April 25, 2015
Romney’s Foreign Policy a Puzzle That Doesn’t Fit Together
Posted on Oct 9, 2012
The principal problem with Mitt Romney’s foreign policy statements is not that his position swings widely, or that he often reverses himself, according to the audience and the daily news. This is no surprise in American presidential campaigning. But is there an underlying scheme lurking in what he says? Does Mr. Romney actually possess a serious understanding of American foreign relations, their past, present and the problems they will present to a new administration? Is he capable of assembling what he says into a coherent national policy?
“No” seems the clear answer to that question. It is no surprise to find a businessman who is clueless with respect to America’s international relations. His concerns are elsewhere. But when a businessman is running for the American presidency, you would expect an effort to read, learn and make a serious effort to see the patterns that might lie within the competitive “brainwashings” (to borrow a fateful phrase from Mitt’s father, George) being conducted by rival politicians and press and television.
To take an obvious case, Mr. Romney early in the campaign said that since Benjamin Netanyahu, prime minister of Israel, had been a business associate of his early in their respective careers, he would trust Mr. Netanyahu’s advice on Middle Eastern affairs, and would never do anything that went against advice of the Israeli prime minister. He seemed to be saying that the Netanyahu would provide him with impartial counsel.
At that time, the Israeli leader was attempting to manipulate the Obama administration, by way of political blackmail and direct appeals to Congress over the president’s head, into supporting an Israeli military strike against Iran, or joining Israel in such an action.
Without getting into the argument about where Iran currently stands with respect to constructing such a weapon, and asking what it would be able to do with such a weapon if it had it, on both of which professional opinion greatly differs, a candidate for the presidency—Republican or Democrat—should understand what is going on around him.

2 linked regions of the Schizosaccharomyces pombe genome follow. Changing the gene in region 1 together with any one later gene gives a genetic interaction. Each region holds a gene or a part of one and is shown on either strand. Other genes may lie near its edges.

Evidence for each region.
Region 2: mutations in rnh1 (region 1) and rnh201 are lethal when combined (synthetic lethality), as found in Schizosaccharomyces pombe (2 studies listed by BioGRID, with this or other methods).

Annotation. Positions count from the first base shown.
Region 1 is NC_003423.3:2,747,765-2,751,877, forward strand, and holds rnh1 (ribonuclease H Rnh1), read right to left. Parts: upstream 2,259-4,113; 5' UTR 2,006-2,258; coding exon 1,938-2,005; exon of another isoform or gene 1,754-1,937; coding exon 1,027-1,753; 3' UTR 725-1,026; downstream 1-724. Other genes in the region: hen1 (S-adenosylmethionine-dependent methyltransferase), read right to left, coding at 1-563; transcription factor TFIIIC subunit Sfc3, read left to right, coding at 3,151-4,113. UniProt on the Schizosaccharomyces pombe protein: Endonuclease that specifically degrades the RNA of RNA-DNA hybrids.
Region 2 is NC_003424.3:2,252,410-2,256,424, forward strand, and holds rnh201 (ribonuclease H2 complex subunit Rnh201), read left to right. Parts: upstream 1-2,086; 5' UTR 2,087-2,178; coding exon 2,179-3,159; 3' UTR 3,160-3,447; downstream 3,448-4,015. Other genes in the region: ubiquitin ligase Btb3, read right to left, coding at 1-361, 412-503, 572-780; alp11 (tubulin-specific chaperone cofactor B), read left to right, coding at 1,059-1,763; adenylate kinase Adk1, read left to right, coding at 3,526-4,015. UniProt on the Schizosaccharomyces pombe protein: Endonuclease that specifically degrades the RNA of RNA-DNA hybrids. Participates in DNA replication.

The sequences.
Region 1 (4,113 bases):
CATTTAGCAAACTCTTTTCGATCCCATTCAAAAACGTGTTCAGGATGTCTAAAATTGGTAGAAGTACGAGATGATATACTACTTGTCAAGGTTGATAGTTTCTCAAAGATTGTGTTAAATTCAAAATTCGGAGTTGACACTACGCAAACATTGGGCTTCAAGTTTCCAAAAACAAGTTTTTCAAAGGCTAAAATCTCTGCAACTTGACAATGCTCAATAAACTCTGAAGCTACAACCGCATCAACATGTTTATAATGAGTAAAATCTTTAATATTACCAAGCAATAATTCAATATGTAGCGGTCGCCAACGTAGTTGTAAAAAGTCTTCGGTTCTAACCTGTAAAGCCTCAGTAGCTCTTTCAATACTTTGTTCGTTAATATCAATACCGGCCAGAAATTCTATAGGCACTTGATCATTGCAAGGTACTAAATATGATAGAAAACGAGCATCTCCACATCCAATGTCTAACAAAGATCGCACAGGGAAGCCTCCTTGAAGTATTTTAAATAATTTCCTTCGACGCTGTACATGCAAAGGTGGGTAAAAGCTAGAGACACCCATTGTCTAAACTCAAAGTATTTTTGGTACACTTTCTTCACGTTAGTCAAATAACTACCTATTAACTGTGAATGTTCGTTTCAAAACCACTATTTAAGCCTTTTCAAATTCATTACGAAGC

Square, Site wide
If he read the newspapers and talked to professionals and his advisers, he would have known that it was and remains in the national interest of Israel, as Netanyahu sees it, as well as in Netanyahu’s personal partisan interest, to persuade the United States to attack Iran or to underwrite such an attack by Israel. He is anything but impartial. Mr. Romney offered Israel on a silver platter an American commitment to a war that the American public does not wish to wage.
On Monday of this week, that assurance to Israel was nowhere to be found in the foreign policy speech Mr. Romney gave at the Virginia Military Institute. He promised a second aircraft carrier for the region and declared “the world must never see any daylight between our two nations.” But that was as far as he went.
I see daylight already, in Mitt Romney’s changed position. Don’t you? Netanyahu surely does. But then hope springs eternal, and Mr. Romney has gained poll points against President Obama since last week’s debate, so the Israeli prime minister has new reason to hope that Romney can win the election.
Mr. Romney himself, now presenting himself as a man of moderation, has announced that Russia is America’s greatest geostrategic enemy, and that China is a currency manipulator which has been “running over” the United States for the past 20 years. He thereby assures that he would enter office with both of them as enemies. Why? Surely making powerful enemies is not the right way to become elected.
He deplores American national indebtedness, which the chairman of the joint chiefs of staff and the secretary of defense both characterize as the nation’s “number one national security threat.” Yet he accuses Obama of “arbitrary and crippling” cuts in defense spending, and promises to spend more on weapons. Again, why? With whom does he foresee a new war?
This brings up the question of his advisers, of whom there are a great many, of several schools of thought. There are elderly liberal internationalists from the George H.W. Bush administration, hoping to restore moderation, international law observance and civility to American policy.
There are neo-conservatives left over from the George W. Bush administration, responsible for the Iraq and Afghanistan invasions, and in favor of doing the same to Iran.
There are tea-party populists, some of them isolationists, some aggressive promoters of American exceptionalism and militarism.
There is John Bolton, who has never seen an international organization he does not fear and despise.
If Mitt Romney becomes president, all these will be fighting one another, like buzzards tearing at street-kill, in order to get back into command positions. But they contradict one another.
Each item in Mr. Romney’s array of policy statements and claims makes an appeal for votes from some individual segment of the electorate. Together, they are a puzzle. There has to be a guiding intelligence applied to make something coherent from them. But there is little sign that this intelligence belongs to Mitt Romney.
© 2012 Tribune Media Services, Inc.
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